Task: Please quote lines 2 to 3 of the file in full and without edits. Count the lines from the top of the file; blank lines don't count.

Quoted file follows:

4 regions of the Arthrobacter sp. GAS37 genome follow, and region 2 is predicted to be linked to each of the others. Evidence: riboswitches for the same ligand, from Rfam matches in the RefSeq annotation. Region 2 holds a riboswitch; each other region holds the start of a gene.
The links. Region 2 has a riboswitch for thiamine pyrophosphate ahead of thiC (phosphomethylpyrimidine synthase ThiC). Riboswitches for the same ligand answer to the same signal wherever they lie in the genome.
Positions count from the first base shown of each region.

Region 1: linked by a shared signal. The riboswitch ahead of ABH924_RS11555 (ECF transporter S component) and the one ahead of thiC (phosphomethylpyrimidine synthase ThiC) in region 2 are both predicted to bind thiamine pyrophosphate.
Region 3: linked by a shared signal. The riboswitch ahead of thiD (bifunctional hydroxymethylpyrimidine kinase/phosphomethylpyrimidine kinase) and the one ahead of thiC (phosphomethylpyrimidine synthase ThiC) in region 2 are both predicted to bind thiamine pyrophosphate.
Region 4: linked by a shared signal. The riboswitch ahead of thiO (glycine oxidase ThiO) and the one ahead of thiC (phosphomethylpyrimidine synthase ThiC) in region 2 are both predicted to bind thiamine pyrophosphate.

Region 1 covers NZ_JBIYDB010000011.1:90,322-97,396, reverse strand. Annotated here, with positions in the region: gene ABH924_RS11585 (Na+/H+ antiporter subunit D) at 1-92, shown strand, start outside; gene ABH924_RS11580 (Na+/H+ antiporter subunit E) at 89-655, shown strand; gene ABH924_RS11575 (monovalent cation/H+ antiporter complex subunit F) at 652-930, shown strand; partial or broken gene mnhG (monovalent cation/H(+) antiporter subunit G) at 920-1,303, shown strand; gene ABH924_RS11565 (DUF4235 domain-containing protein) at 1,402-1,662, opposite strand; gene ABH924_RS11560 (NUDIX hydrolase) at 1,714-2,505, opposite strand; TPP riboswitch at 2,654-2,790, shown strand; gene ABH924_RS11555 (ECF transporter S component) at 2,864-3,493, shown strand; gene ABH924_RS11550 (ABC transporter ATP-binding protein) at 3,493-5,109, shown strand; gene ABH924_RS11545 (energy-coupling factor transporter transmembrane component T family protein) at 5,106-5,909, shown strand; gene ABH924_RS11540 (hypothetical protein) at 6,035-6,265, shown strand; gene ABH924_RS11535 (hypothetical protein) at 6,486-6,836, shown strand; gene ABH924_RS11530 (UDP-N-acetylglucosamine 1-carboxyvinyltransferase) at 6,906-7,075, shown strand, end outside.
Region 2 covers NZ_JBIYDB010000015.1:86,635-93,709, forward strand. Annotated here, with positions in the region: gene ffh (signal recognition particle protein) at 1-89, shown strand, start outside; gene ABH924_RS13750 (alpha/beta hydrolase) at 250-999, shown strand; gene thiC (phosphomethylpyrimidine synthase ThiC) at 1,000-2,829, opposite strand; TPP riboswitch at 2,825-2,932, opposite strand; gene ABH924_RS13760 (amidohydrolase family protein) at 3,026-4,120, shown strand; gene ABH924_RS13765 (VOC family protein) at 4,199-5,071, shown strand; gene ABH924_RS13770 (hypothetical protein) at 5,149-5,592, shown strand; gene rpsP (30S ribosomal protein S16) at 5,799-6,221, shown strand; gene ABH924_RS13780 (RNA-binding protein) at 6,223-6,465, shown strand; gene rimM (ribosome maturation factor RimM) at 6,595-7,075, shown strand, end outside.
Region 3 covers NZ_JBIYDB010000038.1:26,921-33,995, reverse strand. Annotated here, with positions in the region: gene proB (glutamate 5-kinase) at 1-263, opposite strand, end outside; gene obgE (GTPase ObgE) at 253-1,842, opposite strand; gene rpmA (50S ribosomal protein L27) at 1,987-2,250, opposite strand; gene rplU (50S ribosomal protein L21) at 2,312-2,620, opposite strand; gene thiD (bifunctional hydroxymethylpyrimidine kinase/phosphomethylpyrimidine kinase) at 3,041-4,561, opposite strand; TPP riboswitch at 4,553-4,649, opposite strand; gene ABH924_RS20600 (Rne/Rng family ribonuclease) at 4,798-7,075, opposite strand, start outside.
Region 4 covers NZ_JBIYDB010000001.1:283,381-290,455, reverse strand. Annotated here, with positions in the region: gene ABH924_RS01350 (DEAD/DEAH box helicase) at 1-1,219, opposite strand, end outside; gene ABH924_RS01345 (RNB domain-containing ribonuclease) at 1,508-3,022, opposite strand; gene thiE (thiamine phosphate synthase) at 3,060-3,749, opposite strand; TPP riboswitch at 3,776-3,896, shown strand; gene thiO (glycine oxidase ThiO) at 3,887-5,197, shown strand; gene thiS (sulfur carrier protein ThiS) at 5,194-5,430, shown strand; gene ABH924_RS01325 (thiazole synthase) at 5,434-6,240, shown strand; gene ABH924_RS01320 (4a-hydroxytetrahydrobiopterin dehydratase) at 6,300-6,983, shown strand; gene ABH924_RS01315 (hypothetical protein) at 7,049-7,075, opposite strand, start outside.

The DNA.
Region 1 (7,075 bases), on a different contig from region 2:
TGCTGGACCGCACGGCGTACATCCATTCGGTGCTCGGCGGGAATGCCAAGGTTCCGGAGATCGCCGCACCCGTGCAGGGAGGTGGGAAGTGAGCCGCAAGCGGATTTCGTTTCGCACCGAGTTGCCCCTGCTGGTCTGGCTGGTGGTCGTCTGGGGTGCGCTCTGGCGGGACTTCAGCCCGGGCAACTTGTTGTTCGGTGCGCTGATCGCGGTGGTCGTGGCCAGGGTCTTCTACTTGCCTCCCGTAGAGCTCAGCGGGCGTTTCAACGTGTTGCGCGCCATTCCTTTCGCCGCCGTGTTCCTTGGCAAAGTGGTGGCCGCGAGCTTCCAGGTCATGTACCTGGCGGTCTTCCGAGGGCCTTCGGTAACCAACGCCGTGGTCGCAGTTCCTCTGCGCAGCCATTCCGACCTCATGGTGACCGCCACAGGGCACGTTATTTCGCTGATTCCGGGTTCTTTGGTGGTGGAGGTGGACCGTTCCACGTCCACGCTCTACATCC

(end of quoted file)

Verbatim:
The links. Region 2 has a riboswitch for thiamine pyrophosphate ahead of thiC (phosphomethylpyrimidine synthase ThiC). Riboswitches for the same ligand answer to the same signal wherever they lie in the genome.
Positions count from the first base shown of each region.